Furor over the AP and Fox investigations prompted President Barack Obama last month to order a review of the Justice Department policy under which the government obtains reporters' records. Cole participated Thursday in a meeting with Holder and news executives where government officials expressed a commitment to changing guidelines on issuing subpoenas in criminal investigations involving reporters.
Washington's top prosecutor since 2010, Machen, 44, has balanced the leak probe with running an office unique in its responsibility for both federal crimes and local offenses typically prosecuted by district attorneys. He's known as an ambitious, demanding and driven manager who involves himself heavily in strategy talks and decision-making on cases that generate headlines or that he considers critical. Those have included investigations into District of Columbia politics and the campaign of its mayor, Vincent Gray.
"He has a management style that is going to cause some conflict with people who are like him -- who are determined, vigorous, smart people who are trying to make the right decisions," said former prosecutor Tom Zeno, who calls his ex-boss meticulous and engaged.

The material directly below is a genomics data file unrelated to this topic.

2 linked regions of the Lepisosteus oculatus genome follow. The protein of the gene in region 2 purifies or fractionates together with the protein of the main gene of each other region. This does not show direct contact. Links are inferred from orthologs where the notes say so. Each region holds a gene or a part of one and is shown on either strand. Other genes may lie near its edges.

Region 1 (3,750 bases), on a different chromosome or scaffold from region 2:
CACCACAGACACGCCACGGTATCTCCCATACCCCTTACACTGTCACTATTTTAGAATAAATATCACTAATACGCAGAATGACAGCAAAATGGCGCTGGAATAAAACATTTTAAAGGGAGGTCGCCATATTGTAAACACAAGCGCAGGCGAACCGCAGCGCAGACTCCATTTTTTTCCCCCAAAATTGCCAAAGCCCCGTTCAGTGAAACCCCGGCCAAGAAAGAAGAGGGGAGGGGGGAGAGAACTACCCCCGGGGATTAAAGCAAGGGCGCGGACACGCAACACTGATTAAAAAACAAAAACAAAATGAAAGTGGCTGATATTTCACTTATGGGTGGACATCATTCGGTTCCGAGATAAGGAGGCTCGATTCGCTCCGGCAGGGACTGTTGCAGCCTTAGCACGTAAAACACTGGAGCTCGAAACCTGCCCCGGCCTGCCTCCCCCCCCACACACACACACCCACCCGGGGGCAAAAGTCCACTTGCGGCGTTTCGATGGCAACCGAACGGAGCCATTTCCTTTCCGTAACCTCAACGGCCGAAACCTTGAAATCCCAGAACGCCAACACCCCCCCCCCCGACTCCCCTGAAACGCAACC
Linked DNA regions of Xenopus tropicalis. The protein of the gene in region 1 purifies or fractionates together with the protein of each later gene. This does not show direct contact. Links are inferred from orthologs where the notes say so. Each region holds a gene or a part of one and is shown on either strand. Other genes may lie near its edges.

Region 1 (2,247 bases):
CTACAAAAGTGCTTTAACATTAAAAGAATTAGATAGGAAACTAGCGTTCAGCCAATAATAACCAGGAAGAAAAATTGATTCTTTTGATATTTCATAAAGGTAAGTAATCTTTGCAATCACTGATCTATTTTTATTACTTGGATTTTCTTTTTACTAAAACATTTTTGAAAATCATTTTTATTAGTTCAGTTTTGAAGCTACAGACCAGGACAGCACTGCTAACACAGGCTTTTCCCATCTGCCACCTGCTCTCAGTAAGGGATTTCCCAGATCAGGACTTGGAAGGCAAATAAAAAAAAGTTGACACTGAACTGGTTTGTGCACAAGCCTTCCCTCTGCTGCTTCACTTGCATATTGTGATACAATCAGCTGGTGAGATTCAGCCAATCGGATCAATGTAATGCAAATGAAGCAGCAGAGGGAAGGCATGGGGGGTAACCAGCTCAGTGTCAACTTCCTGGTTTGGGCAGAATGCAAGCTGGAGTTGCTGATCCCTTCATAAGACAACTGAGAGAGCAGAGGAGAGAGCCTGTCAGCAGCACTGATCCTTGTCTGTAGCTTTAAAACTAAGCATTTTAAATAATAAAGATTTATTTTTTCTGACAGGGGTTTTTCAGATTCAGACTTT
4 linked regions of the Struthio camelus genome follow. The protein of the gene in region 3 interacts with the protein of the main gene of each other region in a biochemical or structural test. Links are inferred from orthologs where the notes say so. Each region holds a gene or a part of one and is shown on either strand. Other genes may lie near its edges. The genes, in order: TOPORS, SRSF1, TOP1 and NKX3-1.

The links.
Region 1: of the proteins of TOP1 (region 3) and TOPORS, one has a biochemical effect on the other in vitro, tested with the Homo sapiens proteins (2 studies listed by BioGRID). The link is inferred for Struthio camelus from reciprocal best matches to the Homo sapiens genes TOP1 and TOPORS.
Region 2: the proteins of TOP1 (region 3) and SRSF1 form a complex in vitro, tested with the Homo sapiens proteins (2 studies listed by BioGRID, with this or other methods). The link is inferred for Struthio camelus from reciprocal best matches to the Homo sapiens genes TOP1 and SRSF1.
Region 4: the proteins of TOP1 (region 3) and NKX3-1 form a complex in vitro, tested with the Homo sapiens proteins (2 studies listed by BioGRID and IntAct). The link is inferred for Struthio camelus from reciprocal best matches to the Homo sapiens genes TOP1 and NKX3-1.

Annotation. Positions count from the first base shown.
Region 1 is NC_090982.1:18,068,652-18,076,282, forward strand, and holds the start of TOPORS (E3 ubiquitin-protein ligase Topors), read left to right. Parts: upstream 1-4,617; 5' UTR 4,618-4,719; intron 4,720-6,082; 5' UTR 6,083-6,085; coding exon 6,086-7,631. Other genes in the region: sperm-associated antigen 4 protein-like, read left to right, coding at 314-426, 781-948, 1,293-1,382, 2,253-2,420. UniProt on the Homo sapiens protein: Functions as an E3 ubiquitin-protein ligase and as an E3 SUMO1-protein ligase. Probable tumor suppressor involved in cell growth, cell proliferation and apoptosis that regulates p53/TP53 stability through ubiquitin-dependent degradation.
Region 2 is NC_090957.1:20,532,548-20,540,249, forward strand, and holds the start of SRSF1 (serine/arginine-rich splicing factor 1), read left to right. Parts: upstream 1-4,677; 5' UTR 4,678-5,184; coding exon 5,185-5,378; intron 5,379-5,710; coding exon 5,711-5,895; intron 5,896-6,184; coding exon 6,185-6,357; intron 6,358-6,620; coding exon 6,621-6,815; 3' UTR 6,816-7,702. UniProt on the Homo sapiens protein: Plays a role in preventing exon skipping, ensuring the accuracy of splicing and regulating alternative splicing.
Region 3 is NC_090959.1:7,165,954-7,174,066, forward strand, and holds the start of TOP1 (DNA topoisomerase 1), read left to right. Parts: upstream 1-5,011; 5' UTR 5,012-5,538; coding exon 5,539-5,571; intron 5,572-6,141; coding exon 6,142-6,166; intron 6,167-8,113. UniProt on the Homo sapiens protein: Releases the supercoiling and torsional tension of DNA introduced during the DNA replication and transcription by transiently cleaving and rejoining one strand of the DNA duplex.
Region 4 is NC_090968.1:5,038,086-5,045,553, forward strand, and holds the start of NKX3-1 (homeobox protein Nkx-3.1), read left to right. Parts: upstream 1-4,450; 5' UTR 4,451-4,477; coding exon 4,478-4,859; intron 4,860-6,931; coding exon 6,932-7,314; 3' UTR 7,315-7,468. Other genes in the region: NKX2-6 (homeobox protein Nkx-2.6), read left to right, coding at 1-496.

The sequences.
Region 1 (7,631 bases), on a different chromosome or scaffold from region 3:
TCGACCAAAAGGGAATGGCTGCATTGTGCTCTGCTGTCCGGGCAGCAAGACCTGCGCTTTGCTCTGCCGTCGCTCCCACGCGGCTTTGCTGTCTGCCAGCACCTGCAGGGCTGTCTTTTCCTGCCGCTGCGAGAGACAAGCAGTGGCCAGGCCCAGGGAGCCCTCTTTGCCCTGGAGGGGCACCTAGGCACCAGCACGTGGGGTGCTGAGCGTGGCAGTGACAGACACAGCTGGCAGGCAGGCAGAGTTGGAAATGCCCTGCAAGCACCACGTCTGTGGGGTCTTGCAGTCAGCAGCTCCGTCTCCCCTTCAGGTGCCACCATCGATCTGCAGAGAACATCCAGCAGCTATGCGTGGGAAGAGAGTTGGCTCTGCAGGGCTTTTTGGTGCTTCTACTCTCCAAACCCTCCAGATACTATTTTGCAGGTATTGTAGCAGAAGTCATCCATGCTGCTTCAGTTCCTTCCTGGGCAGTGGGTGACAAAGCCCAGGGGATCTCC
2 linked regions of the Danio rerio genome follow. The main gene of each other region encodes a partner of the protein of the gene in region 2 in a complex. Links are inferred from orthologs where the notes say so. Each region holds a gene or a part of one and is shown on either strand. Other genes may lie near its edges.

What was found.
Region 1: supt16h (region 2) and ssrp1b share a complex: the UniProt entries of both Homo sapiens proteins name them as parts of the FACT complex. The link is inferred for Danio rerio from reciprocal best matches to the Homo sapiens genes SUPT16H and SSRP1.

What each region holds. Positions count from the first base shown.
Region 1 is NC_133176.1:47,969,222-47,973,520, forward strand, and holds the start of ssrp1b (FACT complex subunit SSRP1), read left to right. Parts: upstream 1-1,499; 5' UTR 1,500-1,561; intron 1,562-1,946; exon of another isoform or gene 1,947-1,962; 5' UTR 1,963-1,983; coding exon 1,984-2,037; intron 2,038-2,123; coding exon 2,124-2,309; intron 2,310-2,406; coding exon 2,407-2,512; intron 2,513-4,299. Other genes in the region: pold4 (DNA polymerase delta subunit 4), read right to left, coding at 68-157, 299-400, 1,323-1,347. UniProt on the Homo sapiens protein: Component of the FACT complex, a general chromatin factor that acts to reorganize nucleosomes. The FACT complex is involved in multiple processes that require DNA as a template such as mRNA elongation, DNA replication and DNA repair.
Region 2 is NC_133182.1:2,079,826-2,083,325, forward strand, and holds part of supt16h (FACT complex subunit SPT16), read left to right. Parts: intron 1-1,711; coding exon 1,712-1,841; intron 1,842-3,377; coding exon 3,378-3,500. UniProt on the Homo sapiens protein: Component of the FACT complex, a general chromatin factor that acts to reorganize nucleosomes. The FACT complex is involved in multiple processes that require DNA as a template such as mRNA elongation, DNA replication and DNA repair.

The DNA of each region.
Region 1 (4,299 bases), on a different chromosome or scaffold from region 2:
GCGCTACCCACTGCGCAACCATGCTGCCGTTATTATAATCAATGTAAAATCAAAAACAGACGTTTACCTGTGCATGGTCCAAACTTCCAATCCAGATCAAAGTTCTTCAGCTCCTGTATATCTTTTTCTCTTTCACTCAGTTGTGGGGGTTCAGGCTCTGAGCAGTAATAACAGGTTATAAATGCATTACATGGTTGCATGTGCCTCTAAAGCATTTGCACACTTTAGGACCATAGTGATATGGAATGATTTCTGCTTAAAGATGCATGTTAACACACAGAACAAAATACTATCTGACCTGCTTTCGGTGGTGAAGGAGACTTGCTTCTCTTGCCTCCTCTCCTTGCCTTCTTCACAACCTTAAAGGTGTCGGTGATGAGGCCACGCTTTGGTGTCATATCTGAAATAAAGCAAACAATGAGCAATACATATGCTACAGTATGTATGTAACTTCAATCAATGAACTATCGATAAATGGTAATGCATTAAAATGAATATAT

Machen prosecuted violent crimes as a young lawyer under Holder, then the U.S. attorney. He left the federal government for a private law firm, where he represented corporations facing government investigations, before returning to the U.S. attorney's office.
"I think he really is a true believer. He sees himself as the protector of the public interest," said lawyer Frederick Cooke, whose clients include an ex-District of Columbia Council chairman prosecuted by Machen's office for bank fraud.
Machen's record includes some significant wins -- including convictions of two district council members, three mayoral campaign aides and federal workers in a massive bid-rigging fraud. His office recently secured guilty pleas from former Rep. Jesse Jackson Jr. for misusing campaign money and from a Mexican drug cartel member for killing a federal agent.